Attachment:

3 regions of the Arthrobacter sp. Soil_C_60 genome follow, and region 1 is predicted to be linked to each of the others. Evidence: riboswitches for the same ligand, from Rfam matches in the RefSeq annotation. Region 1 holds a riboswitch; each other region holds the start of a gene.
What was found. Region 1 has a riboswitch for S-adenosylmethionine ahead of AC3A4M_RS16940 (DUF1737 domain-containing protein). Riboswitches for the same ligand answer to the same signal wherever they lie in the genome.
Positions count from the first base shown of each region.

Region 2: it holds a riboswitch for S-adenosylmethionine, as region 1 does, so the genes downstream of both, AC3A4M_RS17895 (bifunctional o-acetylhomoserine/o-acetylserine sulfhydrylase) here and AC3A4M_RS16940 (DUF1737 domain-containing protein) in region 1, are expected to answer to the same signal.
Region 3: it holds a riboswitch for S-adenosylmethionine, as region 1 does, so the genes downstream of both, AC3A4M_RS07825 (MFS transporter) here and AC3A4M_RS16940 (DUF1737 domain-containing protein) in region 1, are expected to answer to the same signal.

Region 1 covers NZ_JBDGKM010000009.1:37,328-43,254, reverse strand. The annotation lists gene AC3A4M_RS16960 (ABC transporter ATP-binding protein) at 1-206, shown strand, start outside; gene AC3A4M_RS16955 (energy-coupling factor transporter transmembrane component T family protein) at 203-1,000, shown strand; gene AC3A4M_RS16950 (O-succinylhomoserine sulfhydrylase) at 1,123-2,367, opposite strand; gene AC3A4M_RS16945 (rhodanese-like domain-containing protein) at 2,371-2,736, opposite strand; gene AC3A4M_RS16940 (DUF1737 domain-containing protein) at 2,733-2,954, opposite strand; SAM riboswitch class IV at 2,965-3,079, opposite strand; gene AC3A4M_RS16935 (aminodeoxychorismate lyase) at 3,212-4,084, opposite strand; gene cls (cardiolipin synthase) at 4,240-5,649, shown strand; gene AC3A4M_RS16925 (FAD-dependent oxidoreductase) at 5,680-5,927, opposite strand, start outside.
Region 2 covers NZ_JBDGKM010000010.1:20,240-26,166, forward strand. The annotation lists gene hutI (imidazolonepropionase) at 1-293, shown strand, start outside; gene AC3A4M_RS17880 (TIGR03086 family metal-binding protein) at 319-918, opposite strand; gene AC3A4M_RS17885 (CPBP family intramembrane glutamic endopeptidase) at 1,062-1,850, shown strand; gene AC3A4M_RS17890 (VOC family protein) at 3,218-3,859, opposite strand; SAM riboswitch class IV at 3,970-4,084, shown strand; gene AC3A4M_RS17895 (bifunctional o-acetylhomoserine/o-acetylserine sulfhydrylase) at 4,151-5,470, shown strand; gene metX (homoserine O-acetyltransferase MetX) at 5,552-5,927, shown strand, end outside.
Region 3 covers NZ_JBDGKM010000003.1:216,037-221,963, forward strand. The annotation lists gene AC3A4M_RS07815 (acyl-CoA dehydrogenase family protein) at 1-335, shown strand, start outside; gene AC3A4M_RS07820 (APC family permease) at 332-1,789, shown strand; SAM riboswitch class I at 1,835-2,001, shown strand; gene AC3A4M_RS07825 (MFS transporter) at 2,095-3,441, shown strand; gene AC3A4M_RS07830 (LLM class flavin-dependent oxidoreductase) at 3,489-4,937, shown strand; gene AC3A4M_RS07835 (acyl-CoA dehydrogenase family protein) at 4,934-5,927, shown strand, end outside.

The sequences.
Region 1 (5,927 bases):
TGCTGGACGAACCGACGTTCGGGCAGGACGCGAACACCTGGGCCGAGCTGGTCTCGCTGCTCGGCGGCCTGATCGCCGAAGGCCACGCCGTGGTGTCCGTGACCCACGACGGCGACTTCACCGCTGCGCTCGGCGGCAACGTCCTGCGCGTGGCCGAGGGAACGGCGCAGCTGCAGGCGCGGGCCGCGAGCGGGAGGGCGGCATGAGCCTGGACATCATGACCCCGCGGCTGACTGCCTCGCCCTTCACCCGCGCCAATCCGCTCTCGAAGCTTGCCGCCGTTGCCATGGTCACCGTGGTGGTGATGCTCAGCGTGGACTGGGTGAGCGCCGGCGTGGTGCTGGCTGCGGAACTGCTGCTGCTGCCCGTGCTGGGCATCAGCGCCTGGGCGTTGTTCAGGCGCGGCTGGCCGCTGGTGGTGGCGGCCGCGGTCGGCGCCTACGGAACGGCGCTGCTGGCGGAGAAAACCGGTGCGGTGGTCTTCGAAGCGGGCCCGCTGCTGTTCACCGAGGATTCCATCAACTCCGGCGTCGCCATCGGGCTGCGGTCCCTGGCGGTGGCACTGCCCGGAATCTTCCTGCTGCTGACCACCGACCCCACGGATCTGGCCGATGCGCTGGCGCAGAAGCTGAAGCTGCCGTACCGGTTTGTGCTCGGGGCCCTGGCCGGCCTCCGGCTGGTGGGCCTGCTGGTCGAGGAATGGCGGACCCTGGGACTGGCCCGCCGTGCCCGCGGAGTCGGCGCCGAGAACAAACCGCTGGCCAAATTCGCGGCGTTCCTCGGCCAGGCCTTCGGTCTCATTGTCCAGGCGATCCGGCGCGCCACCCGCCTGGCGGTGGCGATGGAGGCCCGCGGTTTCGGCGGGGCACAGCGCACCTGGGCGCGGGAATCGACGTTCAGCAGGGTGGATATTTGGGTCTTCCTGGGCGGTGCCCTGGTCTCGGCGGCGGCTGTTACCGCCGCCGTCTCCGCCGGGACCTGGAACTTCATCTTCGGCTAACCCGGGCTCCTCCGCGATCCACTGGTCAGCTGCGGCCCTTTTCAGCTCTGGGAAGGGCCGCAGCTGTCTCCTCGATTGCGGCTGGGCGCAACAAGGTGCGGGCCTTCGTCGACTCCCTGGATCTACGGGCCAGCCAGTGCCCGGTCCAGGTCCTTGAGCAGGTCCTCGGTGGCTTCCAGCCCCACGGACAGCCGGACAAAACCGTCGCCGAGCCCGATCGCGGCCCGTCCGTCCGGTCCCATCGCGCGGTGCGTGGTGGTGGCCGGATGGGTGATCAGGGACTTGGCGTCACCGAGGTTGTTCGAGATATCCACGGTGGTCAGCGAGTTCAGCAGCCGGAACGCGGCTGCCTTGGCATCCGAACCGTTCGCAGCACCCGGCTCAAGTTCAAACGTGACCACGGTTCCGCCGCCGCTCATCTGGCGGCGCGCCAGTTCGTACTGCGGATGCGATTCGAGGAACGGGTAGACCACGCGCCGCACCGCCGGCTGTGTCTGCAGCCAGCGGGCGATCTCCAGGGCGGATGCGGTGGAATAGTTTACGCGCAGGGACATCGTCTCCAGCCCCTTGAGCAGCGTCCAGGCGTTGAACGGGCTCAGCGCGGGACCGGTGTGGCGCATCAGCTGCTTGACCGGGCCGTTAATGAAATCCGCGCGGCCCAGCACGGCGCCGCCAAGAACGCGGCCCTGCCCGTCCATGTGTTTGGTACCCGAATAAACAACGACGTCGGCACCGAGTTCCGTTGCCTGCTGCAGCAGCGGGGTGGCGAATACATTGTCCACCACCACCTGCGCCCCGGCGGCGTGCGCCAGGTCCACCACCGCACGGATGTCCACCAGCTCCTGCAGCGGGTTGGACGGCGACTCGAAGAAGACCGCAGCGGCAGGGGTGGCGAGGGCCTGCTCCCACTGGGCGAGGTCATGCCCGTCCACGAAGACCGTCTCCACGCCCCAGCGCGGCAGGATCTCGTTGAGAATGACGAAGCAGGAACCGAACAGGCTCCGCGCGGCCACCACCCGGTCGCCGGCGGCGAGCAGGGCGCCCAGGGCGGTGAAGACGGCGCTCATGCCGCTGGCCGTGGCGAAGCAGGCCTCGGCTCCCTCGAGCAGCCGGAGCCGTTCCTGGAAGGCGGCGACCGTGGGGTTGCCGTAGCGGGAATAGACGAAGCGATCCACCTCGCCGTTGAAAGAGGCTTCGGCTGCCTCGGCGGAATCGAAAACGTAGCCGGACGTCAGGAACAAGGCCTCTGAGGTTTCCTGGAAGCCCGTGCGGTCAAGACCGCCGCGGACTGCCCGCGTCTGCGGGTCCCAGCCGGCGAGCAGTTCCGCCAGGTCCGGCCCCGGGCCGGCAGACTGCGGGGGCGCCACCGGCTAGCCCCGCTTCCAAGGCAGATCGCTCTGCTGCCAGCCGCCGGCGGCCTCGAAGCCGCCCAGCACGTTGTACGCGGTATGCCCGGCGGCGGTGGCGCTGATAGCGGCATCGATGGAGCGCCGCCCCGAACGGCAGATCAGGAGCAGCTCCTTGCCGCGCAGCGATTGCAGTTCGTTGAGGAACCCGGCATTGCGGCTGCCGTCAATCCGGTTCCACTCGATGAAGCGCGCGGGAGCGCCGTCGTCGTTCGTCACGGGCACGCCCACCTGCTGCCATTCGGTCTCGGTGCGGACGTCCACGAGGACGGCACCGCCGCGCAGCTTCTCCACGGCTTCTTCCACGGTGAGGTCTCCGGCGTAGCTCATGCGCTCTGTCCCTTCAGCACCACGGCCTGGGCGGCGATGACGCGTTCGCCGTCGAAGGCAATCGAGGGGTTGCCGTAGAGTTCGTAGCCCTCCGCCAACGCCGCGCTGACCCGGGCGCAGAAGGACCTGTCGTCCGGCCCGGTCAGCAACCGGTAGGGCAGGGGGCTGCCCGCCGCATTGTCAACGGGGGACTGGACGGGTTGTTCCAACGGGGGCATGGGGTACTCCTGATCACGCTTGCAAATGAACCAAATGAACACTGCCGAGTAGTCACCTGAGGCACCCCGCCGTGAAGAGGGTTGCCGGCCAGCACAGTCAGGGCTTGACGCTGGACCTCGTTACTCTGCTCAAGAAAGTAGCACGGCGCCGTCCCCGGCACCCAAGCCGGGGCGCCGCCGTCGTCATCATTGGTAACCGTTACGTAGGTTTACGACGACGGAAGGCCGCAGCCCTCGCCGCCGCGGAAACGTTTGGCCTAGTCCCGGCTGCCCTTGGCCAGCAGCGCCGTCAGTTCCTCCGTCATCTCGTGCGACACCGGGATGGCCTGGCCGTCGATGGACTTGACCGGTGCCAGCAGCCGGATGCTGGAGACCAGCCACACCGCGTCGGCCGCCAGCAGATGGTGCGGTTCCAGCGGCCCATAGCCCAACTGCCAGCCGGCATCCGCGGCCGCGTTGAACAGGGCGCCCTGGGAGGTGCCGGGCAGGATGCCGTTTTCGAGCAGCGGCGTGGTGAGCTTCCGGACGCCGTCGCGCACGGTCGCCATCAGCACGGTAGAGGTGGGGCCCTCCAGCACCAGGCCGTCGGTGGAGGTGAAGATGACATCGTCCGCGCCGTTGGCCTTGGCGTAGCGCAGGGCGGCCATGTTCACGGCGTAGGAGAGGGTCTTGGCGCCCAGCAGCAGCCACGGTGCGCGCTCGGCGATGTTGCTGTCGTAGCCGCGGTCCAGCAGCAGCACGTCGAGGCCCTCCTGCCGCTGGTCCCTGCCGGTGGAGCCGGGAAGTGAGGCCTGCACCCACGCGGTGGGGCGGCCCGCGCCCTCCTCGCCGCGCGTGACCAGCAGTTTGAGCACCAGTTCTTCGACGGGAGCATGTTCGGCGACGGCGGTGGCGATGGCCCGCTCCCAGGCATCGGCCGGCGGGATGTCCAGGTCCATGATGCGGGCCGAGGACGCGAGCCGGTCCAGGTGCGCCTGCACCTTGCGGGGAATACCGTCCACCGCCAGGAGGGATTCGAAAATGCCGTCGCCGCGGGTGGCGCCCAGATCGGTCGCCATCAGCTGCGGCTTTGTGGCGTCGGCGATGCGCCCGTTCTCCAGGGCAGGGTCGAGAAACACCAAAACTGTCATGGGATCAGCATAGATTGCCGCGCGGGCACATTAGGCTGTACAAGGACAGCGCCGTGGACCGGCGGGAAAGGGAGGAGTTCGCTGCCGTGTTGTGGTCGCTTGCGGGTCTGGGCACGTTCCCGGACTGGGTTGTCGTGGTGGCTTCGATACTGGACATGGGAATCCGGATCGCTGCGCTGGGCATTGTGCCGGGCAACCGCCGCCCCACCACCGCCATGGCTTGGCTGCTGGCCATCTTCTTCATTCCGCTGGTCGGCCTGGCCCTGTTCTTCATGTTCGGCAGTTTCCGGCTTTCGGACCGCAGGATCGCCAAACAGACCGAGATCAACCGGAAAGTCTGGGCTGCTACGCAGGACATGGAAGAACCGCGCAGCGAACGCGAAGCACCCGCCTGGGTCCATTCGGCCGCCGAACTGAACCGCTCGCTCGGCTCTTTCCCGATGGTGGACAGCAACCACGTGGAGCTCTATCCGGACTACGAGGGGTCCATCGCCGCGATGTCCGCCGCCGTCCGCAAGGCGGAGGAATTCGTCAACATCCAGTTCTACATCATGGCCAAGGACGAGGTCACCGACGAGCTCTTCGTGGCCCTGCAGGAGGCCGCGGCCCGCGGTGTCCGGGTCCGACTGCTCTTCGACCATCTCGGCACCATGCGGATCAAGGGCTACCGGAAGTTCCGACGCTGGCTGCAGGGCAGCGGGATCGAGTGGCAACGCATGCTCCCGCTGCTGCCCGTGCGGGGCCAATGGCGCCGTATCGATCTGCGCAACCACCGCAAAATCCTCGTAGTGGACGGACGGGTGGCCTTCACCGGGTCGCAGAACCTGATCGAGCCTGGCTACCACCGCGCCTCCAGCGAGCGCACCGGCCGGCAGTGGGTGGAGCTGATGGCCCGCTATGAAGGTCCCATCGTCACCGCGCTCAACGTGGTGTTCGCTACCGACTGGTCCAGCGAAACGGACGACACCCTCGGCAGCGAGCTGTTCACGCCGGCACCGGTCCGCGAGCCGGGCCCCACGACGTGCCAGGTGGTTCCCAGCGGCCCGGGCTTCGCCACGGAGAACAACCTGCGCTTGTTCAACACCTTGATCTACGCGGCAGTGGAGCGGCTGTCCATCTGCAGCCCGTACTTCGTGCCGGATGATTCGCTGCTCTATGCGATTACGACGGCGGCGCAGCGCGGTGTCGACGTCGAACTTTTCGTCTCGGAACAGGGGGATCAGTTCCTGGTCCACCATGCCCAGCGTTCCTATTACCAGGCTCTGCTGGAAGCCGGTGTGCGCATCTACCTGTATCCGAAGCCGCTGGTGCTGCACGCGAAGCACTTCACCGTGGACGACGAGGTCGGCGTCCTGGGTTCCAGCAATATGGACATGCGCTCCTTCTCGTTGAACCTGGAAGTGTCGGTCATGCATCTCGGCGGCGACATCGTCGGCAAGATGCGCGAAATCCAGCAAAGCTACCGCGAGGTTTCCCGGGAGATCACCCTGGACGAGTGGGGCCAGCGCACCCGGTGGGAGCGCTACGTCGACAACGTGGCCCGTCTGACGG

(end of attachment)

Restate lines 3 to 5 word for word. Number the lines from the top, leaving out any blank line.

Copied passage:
Positions count from the first base shown of each region.

Region 2: it holds a riboswitch for S-adenosylmethionine, as region 1 does, so the genes downstream of both, AC3A4M_RS17895 (bifunctional o-acetylhomoserine/o-acetylserine sulfhydrylase) here and AC3A4M_RS16940 (DUF1737 domain-containing protein) in region 1, are expected to answer to the same signal.
Region 3: it holds a riboswitch for S-adenosylmethionine, as region 1 does, so the genes downstream of both, AC3A4M_RS07825 (MFS transporter) here and AC3A4M_RS16940 (DUF1737 domain-containing protein) in region 1, are expected to answer to the same signal.